I have suffered hearing loss all my life; it is now getting worse for the condition is a deteriorating one. I have never felt that I suffered overly as a result of this condition, though at times I have experienced a feeling of being cut off from others as a consequence and this invariably led to a variety of compensating techniques. I have no wish to make a claim for victim status. It has been, if you’ll pardon the pun, the background noise of my life not its central feature. I dislike writing about my self and am often left feeling uncomfortable after I do however there are some experiences, issues that I can no longer duck addressing, they have become my elephant in the room and it starts to feel like dishonesty not to address them.
There are several features about hearing loss that impose themselves upon you regularly, these are:-

1) Deafness is equated with stupidity, this features regularly in sitcoms and TV drama and on a personal level I have experienced the feeling of having…


We watch our government stand by and watch the continuing atrocities committed against the Libyan people by the hideous thugs of the Gaddafi crime family and talk earnestly about the need for a UN resolution, in effect giving a veto on any action to the Chinese, the most reactionary, venal and mendacious member of a club not short of such members. This disgusting spectacle turns the stomach.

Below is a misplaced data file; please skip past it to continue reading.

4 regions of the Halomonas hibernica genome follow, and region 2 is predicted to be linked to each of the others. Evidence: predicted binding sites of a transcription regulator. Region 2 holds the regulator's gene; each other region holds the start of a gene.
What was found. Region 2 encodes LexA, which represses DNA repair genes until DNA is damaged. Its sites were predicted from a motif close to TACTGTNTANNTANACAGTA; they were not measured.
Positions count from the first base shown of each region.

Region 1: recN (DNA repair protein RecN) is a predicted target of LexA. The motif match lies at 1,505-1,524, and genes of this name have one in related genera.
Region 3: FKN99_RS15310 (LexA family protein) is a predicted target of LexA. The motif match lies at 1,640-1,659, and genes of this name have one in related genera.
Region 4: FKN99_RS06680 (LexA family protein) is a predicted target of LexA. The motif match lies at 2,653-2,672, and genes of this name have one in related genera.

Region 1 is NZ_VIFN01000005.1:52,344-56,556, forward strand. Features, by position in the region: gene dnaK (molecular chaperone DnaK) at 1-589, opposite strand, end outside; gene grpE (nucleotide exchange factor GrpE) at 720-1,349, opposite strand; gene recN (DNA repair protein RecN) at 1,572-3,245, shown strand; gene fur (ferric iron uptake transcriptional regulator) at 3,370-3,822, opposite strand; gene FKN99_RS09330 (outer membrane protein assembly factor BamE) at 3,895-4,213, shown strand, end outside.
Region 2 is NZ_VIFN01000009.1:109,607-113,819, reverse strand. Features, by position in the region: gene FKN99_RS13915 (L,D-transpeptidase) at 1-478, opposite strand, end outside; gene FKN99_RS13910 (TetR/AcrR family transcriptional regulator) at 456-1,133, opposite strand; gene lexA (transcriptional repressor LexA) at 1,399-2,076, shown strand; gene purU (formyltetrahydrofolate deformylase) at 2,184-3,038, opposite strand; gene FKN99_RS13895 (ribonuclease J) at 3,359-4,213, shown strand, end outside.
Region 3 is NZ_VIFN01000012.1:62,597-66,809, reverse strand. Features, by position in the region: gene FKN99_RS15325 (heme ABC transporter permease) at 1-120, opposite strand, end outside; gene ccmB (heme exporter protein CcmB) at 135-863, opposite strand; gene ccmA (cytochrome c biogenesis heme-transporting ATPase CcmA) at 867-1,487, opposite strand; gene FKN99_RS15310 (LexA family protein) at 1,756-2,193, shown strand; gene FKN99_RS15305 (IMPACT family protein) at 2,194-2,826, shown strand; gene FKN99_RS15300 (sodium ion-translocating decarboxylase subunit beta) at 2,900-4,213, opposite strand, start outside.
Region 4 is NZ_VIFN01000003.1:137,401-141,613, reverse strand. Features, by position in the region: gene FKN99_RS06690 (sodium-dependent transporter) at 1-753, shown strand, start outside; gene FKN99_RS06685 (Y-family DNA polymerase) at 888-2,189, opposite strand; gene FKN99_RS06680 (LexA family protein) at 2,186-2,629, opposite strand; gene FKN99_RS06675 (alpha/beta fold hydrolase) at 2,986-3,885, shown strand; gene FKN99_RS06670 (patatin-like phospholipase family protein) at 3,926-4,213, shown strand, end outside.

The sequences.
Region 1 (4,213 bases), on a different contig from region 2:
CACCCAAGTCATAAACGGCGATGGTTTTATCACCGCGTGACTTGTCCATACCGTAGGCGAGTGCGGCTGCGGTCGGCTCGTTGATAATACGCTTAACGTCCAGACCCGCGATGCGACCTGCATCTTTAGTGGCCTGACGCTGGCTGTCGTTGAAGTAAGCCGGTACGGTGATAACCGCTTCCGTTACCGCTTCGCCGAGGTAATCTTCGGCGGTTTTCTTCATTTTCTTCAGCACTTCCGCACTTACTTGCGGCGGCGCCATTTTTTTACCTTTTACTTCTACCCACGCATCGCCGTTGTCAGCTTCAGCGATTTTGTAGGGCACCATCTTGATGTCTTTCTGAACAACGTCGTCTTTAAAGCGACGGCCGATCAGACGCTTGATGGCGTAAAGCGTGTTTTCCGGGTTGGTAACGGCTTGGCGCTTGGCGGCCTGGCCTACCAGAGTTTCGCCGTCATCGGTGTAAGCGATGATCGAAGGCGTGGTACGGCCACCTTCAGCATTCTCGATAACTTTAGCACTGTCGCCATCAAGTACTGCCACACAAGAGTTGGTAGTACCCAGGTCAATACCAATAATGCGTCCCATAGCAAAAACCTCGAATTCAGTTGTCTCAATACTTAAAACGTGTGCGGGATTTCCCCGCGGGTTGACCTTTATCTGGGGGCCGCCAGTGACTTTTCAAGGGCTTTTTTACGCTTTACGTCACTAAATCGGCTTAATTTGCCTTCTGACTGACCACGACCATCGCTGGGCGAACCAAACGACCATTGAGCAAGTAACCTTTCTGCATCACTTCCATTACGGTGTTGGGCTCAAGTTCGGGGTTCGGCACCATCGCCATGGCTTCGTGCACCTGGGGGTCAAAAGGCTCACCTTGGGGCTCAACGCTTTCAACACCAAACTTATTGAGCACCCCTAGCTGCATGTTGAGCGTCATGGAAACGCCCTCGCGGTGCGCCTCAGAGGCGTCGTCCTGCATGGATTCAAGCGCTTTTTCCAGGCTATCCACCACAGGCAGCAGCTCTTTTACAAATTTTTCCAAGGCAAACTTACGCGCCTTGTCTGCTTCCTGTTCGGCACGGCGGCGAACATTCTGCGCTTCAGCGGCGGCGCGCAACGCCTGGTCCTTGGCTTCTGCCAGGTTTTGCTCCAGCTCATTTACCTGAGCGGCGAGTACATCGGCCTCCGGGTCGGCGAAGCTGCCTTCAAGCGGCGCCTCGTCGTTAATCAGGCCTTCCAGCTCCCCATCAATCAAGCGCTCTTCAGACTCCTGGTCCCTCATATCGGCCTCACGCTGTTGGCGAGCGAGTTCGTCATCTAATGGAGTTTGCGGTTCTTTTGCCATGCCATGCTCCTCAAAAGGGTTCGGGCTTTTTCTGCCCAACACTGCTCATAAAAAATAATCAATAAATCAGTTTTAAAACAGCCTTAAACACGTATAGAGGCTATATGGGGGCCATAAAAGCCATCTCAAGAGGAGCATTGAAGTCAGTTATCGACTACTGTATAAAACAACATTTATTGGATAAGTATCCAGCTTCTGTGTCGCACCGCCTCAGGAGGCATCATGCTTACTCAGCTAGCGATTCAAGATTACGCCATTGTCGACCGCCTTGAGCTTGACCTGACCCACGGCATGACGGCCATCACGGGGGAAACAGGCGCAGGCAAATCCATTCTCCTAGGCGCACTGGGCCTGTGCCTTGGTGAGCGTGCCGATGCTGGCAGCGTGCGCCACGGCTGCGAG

There are in fact very easy steps to take which do not require a UN resolution, firstly recognise the opposition in Benghazi as the legitimate government of Libya this would open the way to providing them with arms, including surface to air missiles as a defence against Gaddafi’s air force. However should the Arab League request a ‘no fly zone’ this should be enough to provide NATO with the legitimacy to act.
Will these things happen, sadly I doubt it, there will I suspect be more hand wringing and pious claptrap. Though I do note that the CIA hold that Gaddafi will stay in power. Given the track …

For Muammar Gaddafi.

‘The Ogre does what ogres can,

Deeds quite impossible for Man,

But one prize is beyond his reach,

The Ogre cannot master Speech:

About a subjugated plain,

Among its desperate and slain,

The Ogre stalks with hands on hips,

While drivel gushes from his lips.’

August 1968
W. H. Auden